Almost any businessman wanting to start a business in the United States of America would invariably enquire the name of the state which would offer him the most business-friendly atmosphere. This aptly ensures the name of Delaware, U.S.A., like the one of legal home to one million businesses that hold its licenses. “What is so special that it attracts the best from the business? Does it offer no rules or free for all? I am curious to know” was the refrain of my business friend. In honor of those who do self-employment in India and face the music, as they call it in business are those whose sacrifices motivate me to search the best practices of the world for swift adoption by our government to reach $10 trillion economy in near future.
Let us immerse ourselves in the web of Dept of Revenue, Delaware state government.
I want to quote what the Department of Revenue offers for business:
Let me initiate you to go, step by step, to have a legal shape for your dream business unit.
1. To start with, you need a legal structure as well as a name. This legal structure gives you control, gains/losses, ownership, and liability. In a highly unlikely situation of floating a sole proprietorship firm in Delaware which embroils you with all types of legal hassles, let us learn other structures that you may be interested to consider.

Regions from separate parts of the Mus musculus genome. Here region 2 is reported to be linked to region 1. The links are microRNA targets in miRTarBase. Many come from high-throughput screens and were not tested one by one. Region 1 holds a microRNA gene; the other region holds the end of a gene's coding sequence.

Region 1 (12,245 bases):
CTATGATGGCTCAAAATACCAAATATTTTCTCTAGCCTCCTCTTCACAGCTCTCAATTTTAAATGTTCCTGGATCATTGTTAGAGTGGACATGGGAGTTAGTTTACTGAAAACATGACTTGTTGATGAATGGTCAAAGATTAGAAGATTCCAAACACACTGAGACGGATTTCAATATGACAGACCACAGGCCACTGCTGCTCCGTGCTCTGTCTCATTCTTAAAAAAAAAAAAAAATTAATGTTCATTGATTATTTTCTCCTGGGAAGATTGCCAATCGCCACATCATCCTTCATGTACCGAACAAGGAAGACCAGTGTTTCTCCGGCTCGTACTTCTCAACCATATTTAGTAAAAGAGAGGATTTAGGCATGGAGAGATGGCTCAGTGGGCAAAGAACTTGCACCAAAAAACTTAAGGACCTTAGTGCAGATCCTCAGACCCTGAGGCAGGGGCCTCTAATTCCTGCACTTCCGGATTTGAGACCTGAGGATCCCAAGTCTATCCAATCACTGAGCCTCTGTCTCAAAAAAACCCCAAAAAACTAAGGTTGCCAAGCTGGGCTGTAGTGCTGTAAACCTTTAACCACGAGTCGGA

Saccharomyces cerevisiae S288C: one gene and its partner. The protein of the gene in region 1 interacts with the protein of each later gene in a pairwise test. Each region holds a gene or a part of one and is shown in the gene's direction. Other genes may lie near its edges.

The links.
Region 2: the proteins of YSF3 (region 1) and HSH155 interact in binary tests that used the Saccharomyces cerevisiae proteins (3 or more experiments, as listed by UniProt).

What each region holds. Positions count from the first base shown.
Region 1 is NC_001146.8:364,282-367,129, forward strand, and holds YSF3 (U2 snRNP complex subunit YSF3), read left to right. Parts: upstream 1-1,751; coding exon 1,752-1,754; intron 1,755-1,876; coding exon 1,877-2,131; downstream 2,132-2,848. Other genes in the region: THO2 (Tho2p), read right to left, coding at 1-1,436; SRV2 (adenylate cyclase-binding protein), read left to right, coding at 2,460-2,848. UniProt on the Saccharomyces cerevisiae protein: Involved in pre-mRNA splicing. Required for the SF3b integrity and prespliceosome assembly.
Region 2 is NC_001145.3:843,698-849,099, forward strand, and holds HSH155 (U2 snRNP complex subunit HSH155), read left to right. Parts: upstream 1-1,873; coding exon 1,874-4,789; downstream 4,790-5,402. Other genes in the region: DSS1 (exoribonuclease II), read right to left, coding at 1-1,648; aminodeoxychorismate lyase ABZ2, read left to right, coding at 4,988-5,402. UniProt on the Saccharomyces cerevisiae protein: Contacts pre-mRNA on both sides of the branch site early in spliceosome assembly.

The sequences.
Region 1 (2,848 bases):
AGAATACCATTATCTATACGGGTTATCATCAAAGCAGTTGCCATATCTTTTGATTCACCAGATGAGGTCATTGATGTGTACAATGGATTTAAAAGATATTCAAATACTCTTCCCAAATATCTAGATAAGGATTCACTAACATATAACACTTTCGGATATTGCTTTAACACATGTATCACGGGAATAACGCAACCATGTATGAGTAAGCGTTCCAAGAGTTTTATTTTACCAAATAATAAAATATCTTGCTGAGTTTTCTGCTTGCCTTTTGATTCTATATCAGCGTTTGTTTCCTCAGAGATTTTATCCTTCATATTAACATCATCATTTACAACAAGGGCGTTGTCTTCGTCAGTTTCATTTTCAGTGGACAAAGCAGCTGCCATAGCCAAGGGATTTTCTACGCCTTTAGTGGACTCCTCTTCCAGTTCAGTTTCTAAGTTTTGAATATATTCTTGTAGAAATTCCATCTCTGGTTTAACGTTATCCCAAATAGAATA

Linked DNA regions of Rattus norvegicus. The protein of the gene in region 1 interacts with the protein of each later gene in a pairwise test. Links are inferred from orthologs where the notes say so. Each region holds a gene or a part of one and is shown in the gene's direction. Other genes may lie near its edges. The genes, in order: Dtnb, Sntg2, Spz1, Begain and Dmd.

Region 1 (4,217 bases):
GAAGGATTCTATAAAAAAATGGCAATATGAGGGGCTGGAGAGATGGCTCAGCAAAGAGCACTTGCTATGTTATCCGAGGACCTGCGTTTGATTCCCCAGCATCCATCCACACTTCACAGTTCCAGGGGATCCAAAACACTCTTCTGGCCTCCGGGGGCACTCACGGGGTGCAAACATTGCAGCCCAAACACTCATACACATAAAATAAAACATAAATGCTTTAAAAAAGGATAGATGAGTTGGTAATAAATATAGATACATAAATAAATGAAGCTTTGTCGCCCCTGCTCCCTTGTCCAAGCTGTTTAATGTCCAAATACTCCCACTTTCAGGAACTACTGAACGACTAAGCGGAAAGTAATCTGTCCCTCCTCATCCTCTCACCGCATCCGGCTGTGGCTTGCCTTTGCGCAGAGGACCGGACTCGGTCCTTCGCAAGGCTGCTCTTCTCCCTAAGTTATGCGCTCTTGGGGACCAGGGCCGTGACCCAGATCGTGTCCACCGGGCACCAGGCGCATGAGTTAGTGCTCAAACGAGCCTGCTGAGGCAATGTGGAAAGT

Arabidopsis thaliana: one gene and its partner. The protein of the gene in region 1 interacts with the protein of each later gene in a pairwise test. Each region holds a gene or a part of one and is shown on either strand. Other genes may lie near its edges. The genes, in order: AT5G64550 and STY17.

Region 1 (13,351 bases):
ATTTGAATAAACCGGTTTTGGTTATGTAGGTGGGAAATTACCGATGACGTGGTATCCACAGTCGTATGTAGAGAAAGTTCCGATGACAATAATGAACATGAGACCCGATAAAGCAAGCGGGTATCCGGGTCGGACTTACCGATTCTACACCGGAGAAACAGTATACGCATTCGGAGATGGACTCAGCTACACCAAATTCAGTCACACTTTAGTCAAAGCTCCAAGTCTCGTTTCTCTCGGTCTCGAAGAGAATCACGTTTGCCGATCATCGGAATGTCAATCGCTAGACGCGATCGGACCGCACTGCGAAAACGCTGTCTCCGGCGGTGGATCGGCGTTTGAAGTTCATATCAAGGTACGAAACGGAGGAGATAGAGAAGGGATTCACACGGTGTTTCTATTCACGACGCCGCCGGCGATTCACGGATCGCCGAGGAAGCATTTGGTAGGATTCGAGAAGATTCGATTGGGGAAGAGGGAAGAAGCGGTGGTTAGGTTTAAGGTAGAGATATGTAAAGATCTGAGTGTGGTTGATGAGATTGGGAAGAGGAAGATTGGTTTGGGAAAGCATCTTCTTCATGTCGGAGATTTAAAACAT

2. What legal structures?
Various legal structures with full details such as ownership, control, liability, taxation and filing fee are given in the table below:
|Individual||Controlled by Owner||Owner is personally liable for all business debts||All business income is considered personal income to the owner and is taxed at personal income tax rates||None|
|Two or more individuals or other entities according to partnership agreement||Controlled by the partners in accordance with partnership agreement||All partners are jointly and severally liable for all partnership debts||individual partners’ prorated share of partnership income or loss is included on the respective income tax return of the partner and taxed at personal or co orate rates||.00
Payable to the
Secretary of State